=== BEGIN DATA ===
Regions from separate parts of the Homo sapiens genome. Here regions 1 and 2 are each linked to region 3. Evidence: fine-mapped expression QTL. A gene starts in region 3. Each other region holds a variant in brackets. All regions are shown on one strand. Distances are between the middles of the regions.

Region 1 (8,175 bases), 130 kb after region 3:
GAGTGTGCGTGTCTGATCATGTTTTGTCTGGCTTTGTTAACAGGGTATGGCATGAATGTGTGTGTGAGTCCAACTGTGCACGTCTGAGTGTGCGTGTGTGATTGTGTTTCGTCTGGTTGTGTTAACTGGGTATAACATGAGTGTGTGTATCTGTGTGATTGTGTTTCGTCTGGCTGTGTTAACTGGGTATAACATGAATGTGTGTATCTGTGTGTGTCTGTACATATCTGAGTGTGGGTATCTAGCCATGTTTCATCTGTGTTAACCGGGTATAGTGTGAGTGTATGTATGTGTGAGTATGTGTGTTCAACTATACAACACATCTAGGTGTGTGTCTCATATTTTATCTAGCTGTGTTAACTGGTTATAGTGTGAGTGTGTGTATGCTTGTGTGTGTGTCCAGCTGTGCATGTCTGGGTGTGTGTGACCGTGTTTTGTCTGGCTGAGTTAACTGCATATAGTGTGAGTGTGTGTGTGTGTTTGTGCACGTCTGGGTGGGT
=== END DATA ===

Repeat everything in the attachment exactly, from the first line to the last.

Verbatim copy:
Regions from separate parts of the Homo sapiens genome. Here regions 1 and 2 are each linked to region 3. Evidence: fine-mapped expression QTL. A gene starts in region 3. Each other region holds a variant in brackets. All regions are shown on one strand. Distances are between the middles of the regions.

Region 1 (8,175 bases), 130 kb after region 3:
GAGTGTGCGTGTCTGATCATGTTTTGTCTGGCTTTGTTAACAGGGTATGGCATGAATGTGTGTGTGAGTCCAACTGTGCACGTCTGAGTGTGCGTGTGTGATTGTGTTTCGTCTGGTTGTGTTAACTGGGTATAACATGAGTGTGTGTATCTGTGTGATTGTGTTTCGTCTGGCTGTGTTAACTGGGTATAACATGAATGTGTGTATCTGTGTGTGTCTGTACATATCTGAGTGTGGGTATCTAGCCATGTTTCATCTGTGTTAACCGGGTATAGTGTGAGTGTATGTATGTGTGAGTATGTGTGTTCAACTATACAACACATCTAGGTGTGTGTCTCATATTTTATCTAGCTGTGTTAACTGGTTATAGTGTGAGTGTGTGTATGCTTGTGTGTGTGTCCAGCTGTGCATGTCTGGGTGTGTGTGACCGTGTTTTGTCTGGCTGAGTTAACTGCATATAGTGTGAGTGTGTGTGTGTGTTTGTGCACGTCTGGGTGGGT